Iraq Christians flee with little more than clothes
In this Sunday, July 20, 2014 photo, a newly-arrived displaced Christian boy stands next to his family's relief aid, provided by several agencies, at a church in the town of Hamadaniya, 25 miles (40 kilometers) north of Mosul, Iraq. Iraqi Christians who fled the northern city of Mosul after Islamic extremists seized it described Tuesday, July 22, 2014 leaving behind all the possessions, as politicians in the country still struggle to form a government following recent elections. The militants have called on the Christians to convert to Islam and have tried to impose their own strict interpretation of Sharia law. (AP Photo)
In this Sunday, July 20, 2014 photo, newly-arrived displaced Christians wait for relief aid at a church in the town of Hamadaniya, 25 miles (40 kilometers) north of Mosul, Iraq. Iraqi Christians have been fleeing from the northern city of Mosul in the wake of threats from Islamic State militants who took the city in a blitz offensive last month. The militants imposed a deadline Saturday for Christians to convert to Islam, pay a tax or face death. (AP Photo)
Iraqi Christians who fled the northern city of Mosul rather than convert to Islam by a deadline imposed by extremist militants said they had to leave most of their belongings behind and gunmen stole much of what they did manage to take along.
The comments paint a dire picture of life for the ancient community that has long struggled to survive in the midst of a mainly Muslim country.
Most Christians left Mosul, Iraq’s second-largest city, after the Islamic State group and other Sunni militants captured the city June 10 – the opening move in the insurgents’ blitz across northern and western Iraq. As a religious minority, Christians were wary of how they would be treated by hard-line Islamic militants.
Some remained, but the numbers have dwindled further after the militants gave them a deadline of last Saturday to convert to Islam, pay a tax or face death.
That was the final straw for many, including Zaid Qreqosh Ishaq, 27, and his family who fled to the relatively safe self-rule Kurdish region.
“We had to go through an area where they had set up a checkpoint,” he said. Islamic State group militants “asked us to get out of the car. We got out. They took . . . our things, our bags, our money, everything we had on us.”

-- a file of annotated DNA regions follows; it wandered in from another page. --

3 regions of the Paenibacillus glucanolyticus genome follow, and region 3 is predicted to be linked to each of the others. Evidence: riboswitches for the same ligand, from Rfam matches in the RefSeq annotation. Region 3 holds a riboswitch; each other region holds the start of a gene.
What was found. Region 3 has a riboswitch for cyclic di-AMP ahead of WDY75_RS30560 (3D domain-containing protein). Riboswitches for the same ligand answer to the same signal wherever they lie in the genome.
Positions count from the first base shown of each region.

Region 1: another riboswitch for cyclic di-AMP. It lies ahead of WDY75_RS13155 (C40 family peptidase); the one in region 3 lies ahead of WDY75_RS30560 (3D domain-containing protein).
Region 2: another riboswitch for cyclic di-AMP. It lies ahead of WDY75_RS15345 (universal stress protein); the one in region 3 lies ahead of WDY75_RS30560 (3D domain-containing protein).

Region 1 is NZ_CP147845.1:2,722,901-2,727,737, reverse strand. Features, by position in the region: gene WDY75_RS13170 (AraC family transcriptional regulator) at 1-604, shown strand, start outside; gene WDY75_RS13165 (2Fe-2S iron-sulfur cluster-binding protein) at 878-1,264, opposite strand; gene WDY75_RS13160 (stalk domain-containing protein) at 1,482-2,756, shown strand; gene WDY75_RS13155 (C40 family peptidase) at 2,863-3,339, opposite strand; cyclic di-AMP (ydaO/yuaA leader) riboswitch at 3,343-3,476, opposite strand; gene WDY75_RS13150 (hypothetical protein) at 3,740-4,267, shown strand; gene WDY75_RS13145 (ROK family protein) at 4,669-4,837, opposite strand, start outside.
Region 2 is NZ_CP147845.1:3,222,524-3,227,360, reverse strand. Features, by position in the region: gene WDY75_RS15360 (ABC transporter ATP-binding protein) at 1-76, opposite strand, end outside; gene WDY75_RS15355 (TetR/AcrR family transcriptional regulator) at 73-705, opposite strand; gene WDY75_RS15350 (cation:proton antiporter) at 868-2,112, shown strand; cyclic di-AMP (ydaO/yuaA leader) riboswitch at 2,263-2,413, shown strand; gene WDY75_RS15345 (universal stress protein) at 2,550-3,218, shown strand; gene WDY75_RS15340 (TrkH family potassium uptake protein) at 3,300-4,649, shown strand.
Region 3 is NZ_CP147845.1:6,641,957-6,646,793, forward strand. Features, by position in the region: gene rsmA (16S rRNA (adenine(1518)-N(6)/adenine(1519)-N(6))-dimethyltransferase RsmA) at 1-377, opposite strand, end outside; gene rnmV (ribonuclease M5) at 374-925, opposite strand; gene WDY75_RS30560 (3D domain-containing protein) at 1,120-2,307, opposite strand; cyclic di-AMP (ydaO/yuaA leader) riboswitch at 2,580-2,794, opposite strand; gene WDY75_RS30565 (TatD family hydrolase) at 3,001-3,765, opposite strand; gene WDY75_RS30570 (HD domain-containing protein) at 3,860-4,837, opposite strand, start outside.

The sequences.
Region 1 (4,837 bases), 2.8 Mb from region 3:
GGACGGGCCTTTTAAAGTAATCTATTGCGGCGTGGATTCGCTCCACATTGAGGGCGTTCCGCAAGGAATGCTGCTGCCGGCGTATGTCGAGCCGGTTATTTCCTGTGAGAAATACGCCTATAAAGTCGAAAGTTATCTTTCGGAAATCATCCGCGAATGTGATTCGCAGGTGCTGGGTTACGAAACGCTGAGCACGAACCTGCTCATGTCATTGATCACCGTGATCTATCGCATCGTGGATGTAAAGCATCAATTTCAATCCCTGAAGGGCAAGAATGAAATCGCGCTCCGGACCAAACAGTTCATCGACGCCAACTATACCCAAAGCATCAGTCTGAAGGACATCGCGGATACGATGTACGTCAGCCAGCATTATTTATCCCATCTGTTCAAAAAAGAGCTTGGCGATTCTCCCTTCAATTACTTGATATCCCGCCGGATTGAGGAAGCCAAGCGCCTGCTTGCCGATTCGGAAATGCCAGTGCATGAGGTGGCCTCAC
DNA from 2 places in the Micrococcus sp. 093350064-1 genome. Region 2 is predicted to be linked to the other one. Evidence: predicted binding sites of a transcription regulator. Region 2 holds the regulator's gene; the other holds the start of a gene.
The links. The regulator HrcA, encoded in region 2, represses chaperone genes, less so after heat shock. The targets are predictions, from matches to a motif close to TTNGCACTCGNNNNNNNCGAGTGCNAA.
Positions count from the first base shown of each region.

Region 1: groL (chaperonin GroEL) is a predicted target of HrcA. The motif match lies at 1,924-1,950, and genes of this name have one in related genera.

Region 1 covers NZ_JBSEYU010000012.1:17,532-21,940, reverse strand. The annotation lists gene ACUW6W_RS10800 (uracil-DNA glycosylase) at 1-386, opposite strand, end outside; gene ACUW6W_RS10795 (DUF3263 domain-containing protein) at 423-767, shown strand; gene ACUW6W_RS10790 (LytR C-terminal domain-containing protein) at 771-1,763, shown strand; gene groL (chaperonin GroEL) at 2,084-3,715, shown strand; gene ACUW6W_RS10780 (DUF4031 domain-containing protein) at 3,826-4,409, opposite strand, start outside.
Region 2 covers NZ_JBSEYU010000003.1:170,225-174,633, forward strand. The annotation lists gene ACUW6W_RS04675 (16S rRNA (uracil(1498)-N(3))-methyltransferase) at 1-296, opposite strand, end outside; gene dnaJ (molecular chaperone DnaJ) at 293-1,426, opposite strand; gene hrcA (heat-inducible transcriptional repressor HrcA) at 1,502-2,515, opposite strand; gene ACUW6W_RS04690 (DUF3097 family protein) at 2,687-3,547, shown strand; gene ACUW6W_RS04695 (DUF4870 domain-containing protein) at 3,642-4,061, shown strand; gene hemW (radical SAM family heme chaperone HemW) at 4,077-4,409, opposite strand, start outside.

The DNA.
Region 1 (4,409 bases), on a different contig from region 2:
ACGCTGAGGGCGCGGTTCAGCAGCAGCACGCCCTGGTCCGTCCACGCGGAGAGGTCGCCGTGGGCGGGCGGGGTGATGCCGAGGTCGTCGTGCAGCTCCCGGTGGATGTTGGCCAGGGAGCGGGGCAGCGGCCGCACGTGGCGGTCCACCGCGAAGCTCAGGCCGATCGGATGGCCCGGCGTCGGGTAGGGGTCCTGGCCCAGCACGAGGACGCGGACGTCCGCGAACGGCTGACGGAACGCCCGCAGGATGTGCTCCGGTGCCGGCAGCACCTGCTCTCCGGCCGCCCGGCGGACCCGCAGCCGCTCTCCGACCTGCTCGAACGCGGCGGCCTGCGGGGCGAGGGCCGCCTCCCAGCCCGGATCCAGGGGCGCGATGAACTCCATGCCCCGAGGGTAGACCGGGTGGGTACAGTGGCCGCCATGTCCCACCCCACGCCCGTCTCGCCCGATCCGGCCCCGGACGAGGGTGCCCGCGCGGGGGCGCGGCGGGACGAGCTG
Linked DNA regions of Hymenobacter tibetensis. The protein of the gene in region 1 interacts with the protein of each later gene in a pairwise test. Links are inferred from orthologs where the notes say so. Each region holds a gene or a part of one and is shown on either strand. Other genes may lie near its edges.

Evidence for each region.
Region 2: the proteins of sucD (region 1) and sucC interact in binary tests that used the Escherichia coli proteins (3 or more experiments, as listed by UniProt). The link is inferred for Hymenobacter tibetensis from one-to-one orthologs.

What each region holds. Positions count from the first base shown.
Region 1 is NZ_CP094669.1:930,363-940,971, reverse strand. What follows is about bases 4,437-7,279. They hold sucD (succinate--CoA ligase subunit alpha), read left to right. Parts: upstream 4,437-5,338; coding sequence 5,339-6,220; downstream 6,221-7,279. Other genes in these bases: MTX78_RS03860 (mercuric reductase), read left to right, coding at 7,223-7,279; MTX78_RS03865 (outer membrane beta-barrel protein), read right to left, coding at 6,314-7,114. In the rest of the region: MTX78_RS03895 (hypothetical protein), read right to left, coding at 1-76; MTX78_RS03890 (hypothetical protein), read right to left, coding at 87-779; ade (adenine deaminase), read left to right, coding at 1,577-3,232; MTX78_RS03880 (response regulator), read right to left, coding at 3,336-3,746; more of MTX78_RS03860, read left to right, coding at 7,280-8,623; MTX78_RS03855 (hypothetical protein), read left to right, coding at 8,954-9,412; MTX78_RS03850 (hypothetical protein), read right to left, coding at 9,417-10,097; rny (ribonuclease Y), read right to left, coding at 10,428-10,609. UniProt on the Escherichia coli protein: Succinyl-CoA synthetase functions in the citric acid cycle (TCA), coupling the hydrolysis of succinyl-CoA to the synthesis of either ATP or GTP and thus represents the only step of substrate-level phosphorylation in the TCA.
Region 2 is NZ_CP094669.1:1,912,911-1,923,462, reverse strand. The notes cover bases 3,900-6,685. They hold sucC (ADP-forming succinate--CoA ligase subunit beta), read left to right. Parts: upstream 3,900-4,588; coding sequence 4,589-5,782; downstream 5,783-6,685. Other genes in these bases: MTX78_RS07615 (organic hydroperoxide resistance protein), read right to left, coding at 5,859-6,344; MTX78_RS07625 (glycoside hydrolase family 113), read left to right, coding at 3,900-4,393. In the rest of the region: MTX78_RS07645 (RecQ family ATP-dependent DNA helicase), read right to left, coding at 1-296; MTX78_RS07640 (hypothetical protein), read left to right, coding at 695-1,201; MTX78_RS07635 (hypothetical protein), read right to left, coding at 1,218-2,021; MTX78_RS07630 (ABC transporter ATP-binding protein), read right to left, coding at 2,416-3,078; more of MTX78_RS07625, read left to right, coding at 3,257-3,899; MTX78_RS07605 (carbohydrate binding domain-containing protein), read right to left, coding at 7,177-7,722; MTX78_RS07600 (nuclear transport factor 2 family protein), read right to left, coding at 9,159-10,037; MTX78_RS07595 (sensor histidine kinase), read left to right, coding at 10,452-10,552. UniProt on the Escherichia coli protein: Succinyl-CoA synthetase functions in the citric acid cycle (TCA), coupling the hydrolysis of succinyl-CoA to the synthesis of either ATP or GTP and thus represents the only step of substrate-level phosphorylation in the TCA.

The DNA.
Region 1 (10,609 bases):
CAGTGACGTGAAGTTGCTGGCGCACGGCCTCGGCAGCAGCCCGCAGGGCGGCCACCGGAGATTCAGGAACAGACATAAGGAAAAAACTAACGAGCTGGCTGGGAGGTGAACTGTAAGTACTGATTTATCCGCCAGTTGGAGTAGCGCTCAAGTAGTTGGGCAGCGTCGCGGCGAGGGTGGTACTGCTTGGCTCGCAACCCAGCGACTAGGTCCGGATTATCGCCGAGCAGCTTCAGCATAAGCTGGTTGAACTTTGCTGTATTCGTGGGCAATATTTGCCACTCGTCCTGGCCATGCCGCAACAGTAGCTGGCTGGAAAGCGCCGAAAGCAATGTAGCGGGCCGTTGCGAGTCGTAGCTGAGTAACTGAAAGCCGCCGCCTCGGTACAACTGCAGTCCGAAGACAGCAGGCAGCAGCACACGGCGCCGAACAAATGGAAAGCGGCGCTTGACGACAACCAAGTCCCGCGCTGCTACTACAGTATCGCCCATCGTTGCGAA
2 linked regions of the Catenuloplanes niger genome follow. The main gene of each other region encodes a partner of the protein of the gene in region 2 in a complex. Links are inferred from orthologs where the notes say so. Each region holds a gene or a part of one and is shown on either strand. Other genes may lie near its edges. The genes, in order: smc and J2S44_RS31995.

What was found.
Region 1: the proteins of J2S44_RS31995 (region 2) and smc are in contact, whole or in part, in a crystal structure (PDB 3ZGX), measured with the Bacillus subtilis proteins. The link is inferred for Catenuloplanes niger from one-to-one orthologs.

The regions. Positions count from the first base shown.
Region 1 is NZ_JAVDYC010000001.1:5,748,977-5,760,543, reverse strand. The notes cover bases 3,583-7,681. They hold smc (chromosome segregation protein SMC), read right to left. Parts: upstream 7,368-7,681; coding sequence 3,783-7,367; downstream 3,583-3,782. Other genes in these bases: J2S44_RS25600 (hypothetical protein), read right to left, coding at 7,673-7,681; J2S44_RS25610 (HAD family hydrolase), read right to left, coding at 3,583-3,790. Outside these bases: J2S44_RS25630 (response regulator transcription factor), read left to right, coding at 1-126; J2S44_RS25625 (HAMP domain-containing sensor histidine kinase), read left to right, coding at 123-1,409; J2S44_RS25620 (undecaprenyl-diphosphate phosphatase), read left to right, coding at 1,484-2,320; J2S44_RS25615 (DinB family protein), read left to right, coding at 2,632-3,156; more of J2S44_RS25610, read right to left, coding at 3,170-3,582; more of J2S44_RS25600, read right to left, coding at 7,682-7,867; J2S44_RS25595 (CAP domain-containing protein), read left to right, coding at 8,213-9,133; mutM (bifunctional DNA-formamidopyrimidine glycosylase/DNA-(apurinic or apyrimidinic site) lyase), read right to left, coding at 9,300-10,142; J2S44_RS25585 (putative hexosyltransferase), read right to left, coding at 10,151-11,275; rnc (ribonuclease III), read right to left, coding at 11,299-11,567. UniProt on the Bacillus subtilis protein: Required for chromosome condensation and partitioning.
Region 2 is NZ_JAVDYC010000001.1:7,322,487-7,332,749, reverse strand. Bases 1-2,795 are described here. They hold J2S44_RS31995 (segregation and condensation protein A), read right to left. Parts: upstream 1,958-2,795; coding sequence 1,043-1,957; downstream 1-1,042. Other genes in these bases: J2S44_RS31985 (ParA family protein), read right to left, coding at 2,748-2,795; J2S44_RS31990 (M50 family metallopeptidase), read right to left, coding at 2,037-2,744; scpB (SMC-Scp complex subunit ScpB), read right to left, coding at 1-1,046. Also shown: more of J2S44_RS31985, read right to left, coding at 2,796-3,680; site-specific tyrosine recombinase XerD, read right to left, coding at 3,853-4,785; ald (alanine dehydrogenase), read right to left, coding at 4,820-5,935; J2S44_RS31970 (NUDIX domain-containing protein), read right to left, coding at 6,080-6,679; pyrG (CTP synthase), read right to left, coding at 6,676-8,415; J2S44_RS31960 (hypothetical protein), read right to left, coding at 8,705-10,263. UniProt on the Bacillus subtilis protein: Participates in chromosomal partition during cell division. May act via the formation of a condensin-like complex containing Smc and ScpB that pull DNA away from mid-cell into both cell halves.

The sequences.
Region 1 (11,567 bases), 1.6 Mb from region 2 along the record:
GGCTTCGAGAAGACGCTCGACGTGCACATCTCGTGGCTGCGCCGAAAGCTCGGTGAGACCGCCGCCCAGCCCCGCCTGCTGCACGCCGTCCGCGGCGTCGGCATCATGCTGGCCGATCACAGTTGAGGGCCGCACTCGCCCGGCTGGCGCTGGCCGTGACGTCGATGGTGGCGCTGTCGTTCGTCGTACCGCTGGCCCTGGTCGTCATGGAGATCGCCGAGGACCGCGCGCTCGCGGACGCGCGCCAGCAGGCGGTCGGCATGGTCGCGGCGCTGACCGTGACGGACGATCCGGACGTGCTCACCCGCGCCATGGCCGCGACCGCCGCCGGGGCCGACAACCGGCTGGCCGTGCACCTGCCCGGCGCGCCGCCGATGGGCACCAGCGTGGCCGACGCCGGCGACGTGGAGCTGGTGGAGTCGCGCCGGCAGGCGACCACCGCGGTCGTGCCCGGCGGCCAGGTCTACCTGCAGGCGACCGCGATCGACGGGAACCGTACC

Like so many of the families that fled Mosul, Ishaq’s took refuge at the St. Joseph Church in the northern Kurdish city of Irbil. But they may be forced to move to camps that have been set up for the flood of Iraqis trying to escape the violence.
“I don’t know what is going to happen to us,” Ishaq said. “Our future is uncertain.”
The U.N. said Sunday that at least 400 families from Mosul – including other religious and ethnic minority groups – had sought refuge in the northern provinces of Irbil and Dohuk.
Mosul is home to some of the most ancient Christian communities, but the number of Christians has dropped since the outbreak of sectarian violence that began after the 2003 U.S.-led invasion that ousted Saddam Hussein.
About 25 Christian families remain in the city, Duraid Hikmat, an official with the Ninenveh governor’s office, told the Associated Press. Most of the people who stayed behind could not travel for medical reasons and have found sanctuary in the homes of their Muslim neighbors, he added.
On Sunday, militants seized the 1,800-year old Mar Behnam Monastery, about 15 miles south of Mosul.
The resident clergymen left to the nearby city of Qaraqoush, according to local residents.
“Even here in Qaraqoush, we do not feel safe because IS militants are only few kilometers away,” said Father Sherbil Issou, another priest who fled Mosul.
Noel Ibrahim, who fled Mosul last week with his family, said gunmen from the Islamic State group stopped cars and stole cash and gold jewelry from the women.
“One of the gunmen told us, ‘You can leave now, but do not ever dream of returning to Mosul again,’ ” Ibrahim said.
Meanwhile, the Army of the Men of the Naqshbandi Order – a collection of former members of Saddam’s now- outlawed Baath party said to be helping the Islamic State group in its conquests – disassociated itself from violence against Iraq’s minority groups.
“Our army is an extension of the former national Iraqi army and includes all the factions of the Iraqi people such as Sunnis, Shiites, Arabs, Kurds, Turkmen as well as Christians, Yazdis and Sabeans who want to liberate Iraq and relieve it from subordination,” the group said.